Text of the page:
The Chalice Of Limerick
The Chalice of Limerick is a historical novel about a dark period in the history of the people of Ireland leading up to the penal times (1695–1829) and its aftermath. It is a story of audaciousness and resilience. It shows the tenacity of a people of deep faith, willing to make extraordinary sacrifices during the seventeenth, eighteenth, and nineteenth centuries. An estimated one million people died during the Great Famine which could have been avoided. Another two million migrated in search of a better life. The Great Famine was caused by a blight on the potato crop which extended for three years. In the laws of nature, any given crop can fail. The Irish people forced by oppression had become dependent on one crop. The population of Ireland at the time of the Great Famine was estimated at eight million. Yet the country was exporting enough food to feed twelve million.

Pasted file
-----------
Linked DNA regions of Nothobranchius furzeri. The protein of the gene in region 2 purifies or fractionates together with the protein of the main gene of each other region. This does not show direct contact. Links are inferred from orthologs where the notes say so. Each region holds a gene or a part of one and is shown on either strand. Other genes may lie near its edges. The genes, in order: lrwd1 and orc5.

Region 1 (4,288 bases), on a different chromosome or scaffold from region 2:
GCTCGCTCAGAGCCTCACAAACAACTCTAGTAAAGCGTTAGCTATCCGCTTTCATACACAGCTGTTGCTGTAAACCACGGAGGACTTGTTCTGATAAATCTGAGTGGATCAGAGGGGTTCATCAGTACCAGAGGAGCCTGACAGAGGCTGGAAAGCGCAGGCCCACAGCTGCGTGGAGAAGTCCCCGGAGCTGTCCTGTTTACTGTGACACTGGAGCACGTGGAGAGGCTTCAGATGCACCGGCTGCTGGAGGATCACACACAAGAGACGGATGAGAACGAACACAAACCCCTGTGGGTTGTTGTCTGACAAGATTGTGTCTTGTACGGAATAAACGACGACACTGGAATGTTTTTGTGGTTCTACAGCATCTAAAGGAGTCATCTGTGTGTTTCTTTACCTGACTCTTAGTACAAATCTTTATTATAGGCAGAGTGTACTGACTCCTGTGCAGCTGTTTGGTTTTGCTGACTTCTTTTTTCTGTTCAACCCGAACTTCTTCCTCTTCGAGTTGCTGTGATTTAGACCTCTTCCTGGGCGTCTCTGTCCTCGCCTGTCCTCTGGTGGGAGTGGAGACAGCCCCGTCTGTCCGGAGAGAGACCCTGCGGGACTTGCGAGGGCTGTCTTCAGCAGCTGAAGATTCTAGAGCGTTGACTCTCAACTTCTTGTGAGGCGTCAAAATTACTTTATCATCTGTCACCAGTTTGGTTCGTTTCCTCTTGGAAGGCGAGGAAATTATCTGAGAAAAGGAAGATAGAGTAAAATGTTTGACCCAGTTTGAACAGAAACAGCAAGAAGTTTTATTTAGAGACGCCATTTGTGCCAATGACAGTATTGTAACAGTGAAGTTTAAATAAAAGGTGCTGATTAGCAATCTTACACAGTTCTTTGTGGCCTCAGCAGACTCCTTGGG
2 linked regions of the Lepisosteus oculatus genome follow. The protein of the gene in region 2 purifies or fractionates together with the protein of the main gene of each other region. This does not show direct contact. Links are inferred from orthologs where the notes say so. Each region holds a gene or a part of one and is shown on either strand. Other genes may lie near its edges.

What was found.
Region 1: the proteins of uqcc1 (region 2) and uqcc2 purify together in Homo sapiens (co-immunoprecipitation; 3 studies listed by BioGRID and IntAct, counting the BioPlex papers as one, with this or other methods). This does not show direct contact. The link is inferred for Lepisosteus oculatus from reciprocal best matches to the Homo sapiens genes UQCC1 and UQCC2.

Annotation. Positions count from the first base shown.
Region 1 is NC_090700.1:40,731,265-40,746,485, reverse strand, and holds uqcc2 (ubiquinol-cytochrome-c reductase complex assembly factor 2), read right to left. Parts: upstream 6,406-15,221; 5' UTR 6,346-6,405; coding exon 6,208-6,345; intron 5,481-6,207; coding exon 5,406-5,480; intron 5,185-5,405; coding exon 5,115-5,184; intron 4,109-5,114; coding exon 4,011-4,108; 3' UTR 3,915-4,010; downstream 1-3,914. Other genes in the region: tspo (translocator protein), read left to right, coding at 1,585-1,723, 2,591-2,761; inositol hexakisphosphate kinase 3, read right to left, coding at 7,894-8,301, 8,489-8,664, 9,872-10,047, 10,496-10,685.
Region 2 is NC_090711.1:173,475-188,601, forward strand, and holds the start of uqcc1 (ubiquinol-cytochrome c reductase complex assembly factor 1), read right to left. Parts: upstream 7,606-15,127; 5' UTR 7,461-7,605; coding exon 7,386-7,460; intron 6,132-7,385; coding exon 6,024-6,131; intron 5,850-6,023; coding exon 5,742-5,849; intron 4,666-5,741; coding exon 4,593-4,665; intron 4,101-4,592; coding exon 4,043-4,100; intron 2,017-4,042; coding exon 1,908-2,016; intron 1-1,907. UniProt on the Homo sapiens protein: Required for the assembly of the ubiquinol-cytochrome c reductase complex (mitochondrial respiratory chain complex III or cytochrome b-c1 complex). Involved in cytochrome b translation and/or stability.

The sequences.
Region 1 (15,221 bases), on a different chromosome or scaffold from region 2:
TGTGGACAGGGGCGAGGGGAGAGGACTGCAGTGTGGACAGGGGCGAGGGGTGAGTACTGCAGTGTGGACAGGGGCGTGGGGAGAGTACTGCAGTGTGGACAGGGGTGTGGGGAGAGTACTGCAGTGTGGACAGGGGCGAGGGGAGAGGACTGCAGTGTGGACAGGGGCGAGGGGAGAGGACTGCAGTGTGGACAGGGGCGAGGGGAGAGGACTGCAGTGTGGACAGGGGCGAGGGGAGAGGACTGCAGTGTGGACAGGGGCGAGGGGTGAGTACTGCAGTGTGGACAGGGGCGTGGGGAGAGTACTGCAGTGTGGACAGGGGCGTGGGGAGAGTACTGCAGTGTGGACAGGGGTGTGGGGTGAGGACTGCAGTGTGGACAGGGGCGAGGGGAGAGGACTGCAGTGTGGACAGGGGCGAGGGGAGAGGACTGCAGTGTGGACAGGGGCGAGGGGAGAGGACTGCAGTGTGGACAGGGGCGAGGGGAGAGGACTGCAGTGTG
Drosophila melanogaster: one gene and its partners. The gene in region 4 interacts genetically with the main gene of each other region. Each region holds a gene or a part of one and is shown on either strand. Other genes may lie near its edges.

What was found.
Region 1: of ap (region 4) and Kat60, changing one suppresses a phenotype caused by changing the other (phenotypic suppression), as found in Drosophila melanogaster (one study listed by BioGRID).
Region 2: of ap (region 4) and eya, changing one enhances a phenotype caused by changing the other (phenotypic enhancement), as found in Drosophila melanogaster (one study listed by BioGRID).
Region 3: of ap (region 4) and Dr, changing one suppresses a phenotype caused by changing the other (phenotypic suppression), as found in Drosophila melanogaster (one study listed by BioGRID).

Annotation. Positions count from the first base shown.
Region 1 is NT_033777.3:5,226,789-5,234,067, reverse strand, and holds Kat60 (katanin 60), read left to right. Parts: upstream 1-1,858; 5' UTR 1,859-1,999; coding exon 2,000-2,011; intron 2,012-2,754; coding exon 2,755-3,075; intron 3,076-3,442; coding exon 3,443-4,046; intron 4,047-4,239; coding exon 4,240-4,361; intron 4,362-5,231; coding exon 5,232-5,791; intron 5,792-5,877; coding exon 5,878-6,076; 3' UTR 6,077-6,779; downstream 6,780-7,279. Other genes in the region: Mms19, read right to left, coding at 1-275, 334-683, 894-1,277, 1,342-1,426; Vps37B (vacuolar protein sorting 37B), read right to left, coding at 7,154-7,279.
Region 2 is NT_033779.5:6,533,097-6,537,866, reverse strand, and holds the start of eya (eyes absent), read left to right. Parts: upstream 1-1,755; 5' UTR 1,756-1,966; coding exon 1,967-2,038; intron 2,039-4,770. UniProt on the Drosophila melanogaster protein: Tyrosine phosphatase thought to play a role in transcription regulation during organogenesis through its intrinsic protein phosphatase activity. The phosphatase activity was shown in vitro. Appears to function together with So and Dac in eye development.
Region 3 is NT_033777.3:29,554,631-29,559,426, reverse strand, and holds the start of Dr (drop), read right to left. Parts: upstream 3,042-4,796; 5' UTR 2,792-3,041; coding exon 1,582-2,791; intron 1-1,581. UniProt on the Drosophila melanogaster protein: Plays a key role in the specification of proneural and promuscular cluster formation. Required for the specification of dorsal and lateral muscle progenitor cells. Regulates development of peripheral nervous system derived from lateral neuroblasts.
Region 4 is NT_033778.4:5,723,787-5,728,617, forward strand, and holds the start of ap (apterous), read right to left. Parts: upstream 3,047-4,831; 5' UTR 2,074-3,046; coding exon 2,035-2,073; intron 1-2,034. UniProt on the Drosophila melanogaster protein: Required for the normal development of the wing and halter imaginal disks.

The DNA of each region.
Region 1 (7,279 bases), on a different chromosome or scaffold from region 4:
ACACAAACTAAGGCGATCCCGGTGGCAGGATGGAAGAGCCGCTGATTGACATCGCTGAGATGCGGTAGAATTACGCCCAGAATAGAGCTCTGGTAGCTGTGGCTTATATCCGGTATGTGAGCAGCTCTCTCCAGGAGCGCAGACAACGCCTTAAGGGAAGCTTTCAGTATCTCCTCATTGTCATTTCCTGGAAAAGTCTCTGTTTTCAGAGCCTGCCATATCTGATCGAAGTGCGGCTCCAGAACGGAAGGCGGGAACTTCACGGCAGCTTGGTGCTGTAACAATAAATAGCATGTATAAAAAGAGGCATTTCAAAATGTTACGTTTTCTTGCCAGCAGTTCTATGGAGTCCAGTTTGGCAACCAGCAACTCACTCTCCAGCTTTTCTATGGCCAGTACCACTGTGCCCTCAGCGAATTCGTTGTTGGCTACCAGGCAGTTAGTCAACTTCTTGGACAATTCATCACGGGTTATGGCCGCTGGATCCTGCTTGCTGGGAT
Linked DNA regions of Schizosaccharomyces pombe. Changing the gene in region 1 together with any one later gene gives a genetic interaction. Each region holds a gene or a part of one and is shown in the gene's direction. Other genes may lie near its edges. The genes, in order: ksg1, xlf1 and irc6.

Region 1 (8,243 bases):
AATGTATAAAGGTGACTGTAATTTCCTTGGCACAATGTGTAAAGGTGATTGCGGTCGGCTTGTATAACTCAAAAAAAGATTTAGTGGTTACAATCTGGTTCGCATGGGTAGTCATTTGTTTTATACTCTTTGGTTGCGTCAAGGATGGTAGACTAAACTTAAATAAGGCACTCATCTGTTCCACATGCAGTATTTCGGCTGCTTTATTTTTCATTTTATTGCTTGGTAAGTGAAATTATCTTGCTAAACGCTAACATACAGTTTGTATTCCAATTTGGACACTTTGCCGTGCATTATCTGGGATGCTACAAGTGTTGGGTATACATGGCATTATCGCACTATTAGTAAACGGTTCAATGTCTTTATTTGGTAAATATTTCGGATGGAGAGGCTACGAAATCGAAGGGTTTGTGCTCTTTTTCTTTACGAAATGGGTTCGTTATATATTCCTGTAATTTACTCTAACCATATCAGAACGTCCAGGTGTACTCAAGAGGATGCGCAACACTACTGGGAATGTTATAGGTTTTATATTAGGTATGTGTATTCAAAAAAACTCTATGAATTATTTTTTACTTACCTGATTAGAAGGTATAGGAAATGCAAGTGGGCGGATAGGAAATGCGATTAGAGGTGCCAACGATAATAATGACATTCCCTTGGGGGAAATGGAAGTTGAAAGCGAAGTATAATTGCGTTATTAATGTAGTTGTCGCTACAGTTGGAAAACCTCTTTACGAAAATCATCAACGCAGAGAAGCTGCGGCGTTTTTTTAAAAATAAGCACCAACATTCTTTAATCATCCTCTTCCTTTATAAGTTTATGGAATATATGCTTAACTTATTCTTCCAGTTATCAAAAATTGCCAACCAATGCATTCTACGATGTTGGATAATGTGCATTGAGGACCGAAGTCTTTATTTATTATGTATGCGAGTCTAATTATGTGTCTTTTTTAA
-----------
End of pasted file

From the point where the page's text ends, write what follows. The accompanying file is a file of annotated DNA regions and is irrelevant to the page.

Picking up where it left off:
Our gratitude goes to the political leaders who rose to bring about change. Daniel O'Connell was responsible for the passage of the Catholic Emancipation Act 1829. The Land League was formed in 1878 to help struggling tenant farmers. It also sought to end landlordism. Charles Steward Parnell led the Irish Parliamentary Party (1888–1891). There were several people who gave their lives in martyrdom for their faith. The archbishop of Armagh, Oliver Plunkett, was executed on July 1, 1681. He was declared a saint by Pope Paul VI in 1975. He is the patron saint of peace and reconciliation. Bishop Turlough O'Brien, bishop of Limerick, was executed in October 1851 following the Siege of Limerick. Forty-nine Catholics from County Roscommon protested their loss of “due liberties” as citizens of Ireland and were executed for treason. Seventeen of these were beatified by Pope John Paul II in 1992.
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